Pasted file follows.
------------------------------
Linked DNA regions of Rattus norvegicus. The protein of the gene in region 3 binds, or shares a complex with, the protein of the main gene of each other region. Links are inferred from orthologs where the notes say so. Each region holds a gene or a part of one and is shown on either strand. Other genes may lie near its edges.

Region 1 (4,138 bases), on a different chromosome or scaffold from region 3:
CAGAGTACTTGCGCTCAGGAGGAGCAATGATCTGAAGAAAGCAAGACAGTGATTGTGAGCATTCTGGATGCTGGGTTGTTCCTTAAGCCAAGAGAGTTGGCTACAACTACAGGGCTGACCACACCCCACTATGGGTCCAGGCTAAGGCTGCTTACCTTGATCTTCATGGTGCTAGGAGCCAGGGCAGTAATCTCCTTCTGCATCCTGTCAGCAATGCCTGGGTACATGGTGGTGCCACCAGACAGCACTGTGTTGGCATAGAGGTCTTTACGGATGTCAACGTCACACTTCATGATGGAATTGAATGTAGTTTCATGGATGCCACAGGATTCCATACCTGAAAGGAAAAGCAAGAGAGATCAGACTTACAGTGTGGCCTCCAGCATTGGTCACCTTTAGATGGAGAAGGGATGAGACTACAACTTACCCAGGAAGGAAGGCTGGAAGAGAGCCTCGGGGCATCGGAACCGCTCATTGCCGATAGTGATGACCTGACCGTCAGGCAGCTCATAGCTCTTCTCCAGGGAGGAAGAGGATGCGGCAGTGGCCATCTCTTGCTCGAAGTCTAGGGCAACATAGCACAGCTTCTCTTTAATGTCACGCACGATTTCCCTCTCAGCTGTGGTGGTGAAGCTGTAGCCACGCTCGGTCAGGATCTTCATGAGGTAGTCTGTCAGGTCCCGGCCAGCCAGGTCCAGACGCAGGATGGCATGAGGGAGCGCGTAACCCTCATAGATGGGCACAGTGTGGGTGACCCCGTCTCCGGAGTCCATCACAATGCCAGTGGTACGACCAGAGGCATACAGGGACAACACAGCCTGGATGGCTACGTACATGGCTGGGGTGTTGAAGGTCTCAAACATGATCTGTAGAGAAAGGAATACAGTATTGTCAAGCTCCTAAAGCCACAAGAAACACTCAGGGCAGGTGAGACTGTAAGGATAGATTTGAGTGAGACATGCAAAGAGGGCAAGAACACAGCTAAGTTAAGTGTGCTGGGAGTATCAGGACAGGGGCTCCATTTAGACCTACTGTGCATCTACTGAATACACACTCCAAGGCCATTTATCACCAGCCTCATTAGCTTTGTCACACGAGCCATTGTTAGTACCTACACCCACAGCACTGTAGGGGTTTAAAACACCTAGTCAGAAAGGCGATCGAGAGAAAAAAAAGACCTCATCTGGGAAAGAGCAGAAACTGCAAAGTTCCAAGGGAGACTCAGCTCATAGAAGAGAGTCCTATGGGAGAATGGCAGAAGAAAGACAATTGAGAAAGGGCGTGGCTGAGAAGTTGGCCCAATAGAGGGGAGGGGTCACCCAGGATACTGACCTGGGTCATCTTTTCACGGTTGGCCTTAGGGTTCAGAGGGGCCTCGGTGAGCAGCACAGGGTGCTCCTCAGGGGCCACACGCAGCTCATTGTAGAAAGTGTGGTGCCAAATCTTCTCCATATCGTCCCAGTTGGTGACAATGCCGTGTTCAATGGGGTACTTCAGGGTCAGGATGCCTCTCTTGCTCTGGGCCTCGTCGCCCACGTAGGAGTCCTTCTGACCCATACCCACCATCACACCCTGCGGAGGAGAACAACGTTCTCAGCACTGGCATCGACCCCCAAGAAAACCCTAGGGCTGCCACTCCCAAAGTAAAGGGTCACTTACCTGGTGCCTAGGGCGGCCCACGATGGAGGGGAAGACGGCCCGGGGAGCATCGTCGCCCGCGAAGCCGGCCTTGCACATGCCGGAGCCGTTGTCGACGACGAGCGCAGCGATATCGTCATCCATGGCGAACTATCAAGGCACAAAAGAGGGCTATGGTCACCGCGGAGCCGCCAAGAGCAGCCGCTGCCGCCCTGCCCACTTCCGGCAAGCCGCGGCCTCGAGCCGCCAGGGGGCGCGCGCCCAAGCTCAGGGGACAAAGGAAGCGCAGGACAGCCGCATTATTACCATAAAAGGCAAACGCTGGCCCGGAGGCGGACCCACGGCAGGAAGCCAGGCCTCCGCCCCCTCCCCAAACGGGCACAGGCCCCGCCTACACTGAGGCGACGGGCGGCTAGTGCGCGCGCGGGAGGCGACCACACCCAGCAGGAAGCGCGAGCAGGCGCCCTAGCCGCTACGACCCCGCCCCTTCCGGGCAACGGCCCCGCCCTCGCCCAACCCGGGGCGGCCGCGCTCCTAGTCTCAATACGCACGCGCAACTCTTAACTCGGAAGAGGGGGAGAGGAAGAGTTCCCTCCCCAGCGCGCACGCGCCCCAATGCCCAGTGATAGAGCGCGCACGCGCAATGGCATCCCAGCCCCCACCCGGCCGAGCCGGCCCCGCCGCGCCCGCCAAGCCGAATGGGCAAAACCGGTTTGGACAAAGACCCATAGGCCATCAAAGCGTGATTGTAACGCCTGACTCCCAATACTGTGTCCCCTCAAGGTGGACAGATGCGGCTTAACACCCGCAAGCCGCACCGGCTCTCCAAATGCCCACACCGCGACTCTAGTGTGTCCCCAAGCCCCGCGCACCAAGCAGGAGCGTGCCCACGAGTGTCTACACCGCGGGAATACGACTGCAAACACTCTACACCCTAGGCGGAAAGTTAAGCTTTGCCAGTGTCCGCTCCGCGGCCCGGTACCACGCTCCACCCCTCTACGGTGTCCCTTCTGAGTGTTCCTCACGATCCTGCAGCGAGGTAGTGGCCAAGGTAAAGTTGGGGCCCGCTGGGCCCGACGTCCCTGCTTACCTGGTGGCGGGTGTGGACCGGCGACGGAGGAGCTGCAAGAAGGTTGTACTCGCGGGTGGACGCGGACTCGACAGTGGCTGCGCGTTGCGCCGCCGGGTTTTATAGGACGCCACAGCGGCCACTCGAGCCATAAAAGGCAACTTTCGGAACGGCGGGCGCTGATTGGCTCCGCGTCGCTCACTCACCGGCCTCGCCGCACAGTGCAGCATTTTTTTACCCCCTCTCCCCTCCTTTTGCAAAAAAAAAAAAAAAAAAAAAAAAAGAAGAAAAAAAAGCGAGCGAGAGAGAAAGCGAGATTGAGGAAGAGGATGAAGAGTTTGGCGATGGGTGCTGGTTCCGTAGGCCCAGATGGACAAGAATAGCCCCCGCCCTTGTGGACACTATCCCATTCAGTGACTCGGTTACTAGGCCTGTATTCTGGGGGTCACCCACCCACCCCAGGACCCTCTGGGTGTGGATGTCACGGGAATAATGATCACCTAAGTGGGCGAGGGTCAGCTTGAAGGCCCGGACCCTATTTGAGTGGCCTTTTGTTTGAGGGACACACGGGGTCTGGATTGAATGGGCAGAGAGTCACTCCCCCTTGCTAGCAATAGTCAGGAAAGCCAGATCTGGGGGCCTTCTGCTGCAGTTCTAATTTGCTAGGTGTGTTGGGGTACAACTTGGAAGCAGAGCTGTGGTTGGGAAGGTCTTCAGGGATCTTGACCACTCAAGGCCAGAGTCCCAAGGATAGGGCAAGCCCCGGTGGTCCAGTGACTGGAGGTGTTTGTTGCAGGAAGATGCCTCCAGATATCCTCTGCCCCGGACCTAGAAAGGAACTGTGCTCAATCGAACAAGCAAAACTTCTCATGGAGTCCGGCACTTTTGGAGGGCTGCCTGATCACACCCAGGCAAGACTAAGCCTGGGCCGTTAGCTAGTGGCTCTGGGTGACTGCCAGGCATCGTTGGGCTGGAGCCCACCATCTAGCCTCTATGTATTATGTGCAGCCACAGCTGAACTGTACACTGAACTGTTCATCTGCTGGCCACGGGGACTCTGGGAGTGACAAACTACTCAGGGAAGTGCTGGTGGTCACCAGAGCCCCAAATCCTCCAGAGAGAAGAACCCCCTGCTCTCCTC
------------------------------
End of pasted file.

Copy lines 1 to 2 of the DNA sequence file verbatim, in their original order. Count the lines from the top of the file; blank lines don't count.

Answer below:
Linked DNA regions of Rattus norvegicus. The protein of the gene in region 3 binds, or shares a complex with, the protein of the main gene of each other region. Links are inferred from orthologs where the notes say so. Each region holds a gene or a part of one and is shown on either strand. Other genes may lie near its edges.

Region 1 (4,138 bases), on a different chromosome or scaffold from region 3: